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Amazonia: Differing Research Perspectives in Ethnography and Folklore

  • 26/10/2023
  • 10:00-17:00
  • Online and at 50 Fitzroy Street, London W1T 5BT

‘Amazonia:  Differing Research Perspectives in Ethnography and Folklore’

‘Folklore and Anthropology in Conversation’: The Seventh Joint Seminar of The Folklore Society and The Royal Anthropological Institute

Thursday 26 October, 2023, 10:00-17:00 BST

Online via Zoom and in person at The Royal Anthropological Institute and The Folklore Society at 50 Fitzroy Street, London on Thursday October 2023.

Tickets are free

To attend in person, please register here
To attend via Zoom, please register here

This seminar will explore subjects such as mythic narratives,  shamanism and urban society,  sorcery and healing, relationships to the non-human as kinship, and concepts such as doubles, twins, shadows, souls and guardian spirits.  

What implications do these studies from the Amazon have for folklorists and anthropologists in Europe ? 

How do our two fields conceptualize similar phenomena through different terminologies and discourses ?    

What can folklorists and anthropologists learn through this dialogue ?

This is the seventh in the series ‘Folklore and Anthropology in Conversation’ providing an opportunity for folklorists and anthropologists to explore and discuss common issues and subjects from differing perspectives  

Speakers and Presentations 

Hugo Ciavatta  (University of Campinas, Brasil) – ‘Names, Conflicts and Shamanic  Conceptions: The Mythical Relations of the Jamamadi of the Upper Purus’.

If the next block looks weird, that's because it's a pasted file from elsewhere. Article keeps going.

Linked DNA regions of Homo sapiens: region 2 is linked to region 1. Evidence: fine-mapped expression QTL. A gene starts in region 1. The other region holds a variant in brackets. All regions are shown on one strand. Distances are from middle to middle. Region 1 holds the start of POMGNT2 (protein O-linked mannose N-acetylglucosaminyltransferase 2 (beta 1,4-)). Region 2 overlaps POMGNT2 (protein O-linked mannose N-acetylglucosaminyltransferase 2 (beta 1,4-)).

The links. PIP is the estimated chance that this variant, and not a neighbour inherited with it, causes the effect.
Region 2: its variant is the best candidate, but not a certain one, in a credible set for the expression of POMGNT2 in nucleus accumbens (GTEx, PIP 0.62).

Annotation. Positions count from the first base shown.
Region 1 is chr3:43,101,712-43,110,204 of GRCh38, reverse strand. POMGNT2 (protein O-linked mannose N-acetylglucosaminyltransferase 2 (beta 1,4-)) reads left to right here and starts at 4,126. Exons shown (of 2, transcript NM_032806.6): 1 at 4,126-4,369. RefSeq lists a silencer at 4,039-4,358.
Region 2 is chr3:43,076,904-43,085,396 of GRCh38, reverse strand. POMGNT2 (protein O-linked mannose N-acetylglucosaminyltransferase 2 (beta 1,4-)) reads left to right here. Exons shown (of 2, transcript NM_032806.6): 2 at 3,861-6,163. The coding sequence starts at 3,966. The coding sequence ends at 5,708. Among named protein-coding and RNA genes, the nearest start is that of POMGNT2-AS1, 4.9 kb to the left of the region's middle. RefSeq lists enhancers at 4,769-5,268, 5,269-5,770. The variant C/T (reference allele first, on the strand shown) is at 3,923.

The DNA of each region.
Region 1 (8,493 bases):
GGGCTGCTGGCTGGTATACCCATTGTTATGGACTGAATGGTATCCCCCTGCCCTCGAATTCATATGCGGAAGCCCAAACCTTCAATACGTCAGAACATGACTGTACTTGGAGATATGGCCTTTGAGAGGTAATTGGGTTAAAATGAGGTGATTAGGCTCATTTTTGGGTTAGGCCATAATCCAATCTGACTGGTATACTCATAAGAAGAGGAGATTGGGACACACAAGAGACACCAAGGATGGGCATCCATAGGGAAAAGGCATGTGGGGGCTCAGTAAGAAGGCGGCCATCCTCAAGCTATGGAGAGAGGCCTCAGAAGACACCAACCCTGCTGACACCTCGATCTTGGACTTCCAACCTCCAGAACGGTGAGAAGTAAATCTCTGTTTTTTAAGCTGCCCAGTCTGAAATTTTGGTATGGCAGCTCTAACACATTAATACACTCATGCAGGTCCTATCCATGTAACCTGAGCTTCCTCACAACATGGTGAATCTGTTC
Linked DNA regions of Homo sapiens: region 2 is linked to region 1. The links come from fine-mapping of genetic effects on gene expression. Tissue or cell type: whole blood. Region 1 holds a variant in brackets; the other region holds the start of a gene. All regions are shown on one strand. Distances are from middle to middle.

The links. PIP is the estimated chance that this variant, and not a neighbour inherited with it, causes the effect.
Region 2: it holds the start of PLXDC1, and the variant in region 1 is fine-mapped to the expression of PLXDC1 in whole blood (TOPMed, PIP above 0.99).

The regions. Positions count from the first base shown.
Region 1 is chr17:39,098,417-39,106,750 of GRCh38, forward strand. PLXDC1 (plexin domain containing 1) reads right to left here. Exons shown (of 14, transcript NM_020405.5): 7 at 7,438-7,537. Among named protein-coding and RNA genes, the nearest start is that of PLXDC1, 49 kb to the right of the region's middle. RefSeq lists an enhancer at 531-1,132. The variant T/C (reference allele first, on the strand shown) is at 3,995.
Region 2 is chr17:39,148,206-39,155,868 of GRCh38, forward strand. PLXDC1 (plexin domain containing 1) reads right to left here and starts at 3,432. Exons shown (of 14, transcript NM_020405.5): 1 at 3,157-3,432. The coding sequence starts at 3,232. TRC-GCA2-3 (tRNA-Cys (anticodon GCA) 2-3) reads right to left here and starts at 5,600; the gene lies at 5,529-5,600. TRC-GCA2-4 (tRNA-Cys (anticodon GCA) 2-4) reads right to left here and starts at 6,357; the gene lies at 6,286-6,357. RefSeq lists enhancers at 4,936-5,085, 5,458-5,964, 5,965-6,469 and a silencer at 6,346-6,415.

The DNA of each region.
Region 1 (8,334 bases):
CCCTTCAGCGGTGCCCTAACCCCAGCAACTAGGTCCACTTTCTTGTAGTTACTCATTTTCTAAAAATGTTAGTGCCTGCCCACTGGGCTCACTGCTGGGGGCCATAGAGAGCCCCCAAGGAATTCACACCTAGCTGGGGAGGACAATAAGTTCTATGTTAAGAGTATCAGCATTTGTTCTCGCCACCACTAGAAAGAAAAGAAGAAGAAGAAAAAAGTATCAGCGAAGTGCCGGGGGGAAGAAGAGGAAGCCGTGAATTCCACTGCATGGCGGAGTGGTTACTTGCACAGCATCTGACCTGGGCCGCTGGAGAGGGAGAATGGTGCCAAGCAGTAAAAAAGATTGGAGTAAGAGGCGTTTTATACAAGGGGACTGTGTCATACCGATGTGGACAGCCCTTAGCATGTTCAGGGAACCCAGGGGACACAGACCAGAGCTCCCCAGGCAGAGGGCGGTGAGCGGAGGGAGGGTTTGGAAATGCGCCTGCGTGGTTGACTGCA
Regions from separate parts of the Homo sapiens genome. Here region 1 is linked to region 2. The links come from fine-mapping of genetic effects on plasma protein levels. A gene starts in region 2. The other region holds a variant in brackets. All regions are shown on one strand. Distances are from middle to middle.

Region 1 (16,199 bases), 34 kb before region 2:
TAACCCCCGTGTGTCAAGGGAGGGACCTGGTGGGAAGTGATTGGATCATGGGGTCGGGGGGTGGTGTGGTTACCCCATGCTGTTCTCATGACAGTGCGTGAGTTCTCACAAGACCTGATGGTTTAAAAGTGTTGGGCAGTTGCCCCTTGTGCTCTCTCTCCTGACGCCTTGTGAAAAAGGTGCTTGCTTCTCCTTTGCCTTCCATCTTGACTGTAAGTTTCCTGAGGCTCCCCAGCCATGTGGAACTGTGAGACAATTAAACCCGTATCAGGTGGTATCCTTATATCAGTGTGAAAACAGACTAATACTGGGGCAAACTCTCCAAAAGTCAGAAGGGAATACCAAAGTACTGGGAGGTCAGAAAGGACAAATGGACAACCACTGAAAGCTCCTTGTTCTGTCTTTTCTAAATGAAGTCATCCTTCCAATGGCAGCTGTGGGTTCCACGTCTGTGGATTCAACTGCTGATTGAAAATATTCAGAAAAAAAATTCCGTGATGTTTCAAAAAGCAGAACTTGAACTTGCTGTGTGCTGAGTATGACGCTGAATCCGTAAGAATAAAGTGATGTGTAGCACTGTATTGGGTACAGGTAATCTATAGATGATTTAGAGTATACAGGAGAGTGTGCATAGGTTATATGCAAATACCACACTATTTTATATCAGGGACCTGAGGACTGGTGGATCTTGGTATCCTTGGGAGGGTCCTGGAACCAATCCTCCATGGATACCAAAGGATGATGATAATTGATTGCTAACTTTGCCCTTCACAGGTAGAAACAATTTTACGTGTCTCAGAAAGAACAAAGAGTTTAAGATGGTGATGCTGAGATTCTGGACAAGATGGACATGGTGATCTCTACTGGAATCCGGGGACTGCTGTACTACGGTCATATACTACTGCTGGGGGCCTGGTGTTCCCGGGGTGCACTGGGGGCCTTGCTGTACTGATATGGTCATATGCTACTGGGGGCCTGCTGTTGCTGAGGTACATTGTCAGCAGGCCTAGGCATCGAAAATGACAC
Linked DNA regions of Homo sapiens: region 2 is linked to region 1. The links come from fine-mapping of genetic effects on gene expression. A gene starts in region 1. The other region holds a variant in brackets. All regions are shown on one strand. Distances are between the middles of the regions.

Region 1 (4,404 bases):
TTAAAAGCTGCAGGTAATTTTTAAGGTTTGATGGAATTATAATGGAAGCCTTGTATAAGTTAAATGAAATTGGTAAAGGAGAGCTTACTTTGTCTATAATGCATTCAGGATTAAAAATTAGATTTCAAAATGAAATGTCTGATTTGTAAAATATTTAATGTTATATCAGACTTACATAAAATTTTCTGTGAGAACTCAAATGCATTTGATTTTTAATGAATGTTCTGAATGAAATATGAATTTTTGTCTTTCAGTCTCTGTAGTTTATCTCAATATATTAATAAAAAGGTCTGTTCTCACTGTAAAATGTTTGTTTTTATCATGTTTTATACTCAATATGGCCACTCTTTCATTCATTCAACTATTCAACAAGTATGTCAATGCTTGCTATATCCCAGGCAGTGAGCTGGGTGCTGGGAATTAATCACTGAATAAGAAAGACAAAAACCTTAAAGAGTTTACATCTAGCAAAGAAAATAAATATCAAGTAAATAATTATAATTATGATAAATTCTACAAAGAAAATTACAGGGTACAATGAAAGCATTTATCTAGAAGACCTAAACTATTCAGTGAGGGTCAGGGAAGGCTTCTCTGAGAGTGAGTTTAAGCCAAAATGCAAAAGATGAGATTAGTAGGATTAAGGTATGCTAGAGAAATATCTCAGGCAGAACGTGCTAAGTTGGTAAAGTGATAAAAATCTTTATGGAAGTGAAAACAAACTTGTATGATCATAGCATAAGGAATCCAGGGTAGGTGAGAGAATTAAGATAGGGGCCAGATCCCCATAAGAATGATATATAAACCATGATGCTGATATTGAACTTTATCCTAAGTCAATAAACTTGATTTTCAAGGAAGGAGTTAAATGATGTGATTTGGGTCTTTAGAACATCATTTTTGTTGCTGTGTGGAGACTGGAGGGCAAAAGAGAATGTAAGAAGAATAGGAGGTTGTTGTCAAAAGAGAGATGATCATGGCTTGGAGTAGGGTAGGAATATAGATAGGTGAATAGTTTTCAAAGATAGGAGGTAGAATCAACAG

Lewis Daly (UCL)  – ‘The Swordfish Tree Plant Poiesis in Makushi Panton’.  

Angela Giattino (LSE) – ‘Shamanic Experiments between Gains and Losses among Young Urban Amazonians’. 

Niklas Hartmann (Oxford) –  ‘The Peccary and the Macaw:  Toward an Integration of the Structural Study of Myth with Ontological Anthropology and Perspectivism’. 

Tarryl Janik  (University of Wisconsin – Milwaukee) ‘Kanaima in Patamona Art, Pageantry, and Self-Defense:  A Multivalent Cultural Repertoire of Violence’. 

Matthias Lewy (Lucerne University of Applied Sciences and Arts) –  ‘Indigenous Sonorism and the World of Kanaimatón’. 

Ana Paula Motta (University of Western Australia) – ‘Becoming Jaguar: An ethno-ethological Study of Jaguar Perceptions among Past and Present Indigenous People of South America’. 

Filip Rogalski (University of Gdańsk) –Eating and Cooking in Times of Abandonment: Care through and for Nonhumans in Two Arabela  Autobiographical Narratives in the Peruvian Amazon’. 

Harry Walker (LSE) – ‘Dark Companions: Doubling and Duplicity in Amazonia’ . 


Natalia Buitron (Cambridge). 

Image credit: The Children’s Museum of Indianapolis–Tapirape-Upe mask. via Wikimedia Commons